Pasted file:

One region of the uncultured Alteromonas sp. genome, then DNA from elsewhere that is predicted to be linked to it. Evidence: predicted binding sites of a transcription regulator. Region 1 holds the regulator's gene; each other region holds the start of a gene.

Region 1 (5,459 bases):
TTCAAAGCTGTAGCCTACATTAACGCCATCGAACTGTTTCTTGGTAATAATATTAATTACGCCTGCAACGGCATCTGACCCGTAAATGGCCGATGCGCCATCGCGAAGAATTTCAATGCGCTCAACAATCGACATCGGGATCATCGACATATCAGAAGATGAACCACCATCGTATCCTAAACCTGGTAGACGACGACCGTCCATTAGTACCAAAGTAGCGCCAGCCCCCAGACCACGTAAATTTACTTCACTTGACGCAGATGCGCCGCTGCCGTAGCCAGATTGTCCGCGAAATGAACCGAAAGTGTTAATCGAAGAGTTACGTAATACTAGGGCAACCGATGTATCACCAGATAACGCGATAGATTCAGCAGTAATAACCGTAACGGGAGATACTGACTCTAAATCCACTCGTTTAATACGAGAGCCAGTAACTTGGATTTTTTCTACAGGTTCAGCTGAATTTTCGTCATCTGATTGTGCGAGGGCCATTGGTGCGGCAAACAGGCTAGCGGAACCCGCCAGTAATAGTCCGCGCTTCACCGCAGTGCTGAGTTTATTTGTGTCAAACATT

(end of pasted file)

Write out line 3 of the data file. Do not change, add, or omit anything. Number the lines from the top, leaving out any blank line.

TTCAAAGCTGTAGCCTACATTAACGCCATCGAACTGTTTCTTGGTAATAATATTAATTACGCCTGCAACGGCATCTGACCCGTAAATGGCCGATGCGCCATCGCGAAGAATTTCAATGCGCTCAACAATCGACATCGGGATCATCGACATATCAGAAGATGAACCACCATCGTATCCTAAACCTGGTAGACGACGACCGTCCATTAGTACCAAAGTAGCGCCAGCCCCCAGACCACGTAAATTTACTTCACTTGACGCAGATGCGCCGCTGCCGTAGCCAGATTGTCCGCGAAATGAACCGAAAGTGTTAATCGAAGAGTTACGTAATACTAGGGCAACCGATGTATCACCAGATAACGCGATAGATTCAGCAGTAATAACCGTAACGGGAGATACTGACTCTAAATCCACTCGTTTAATACGAGAGCCAGTAACTTGGATTTTTTCTACAGGTTCAGCTGAATTTTCGTCATCTGATTGTGCGAGGGCCATTGGTGCGGCAAACAGGCTAGCGGAACCCGCCAGTAATAGTCCGCGCTTCACCGCAGTGCTGAGTTTATTTGTGTCAAACATT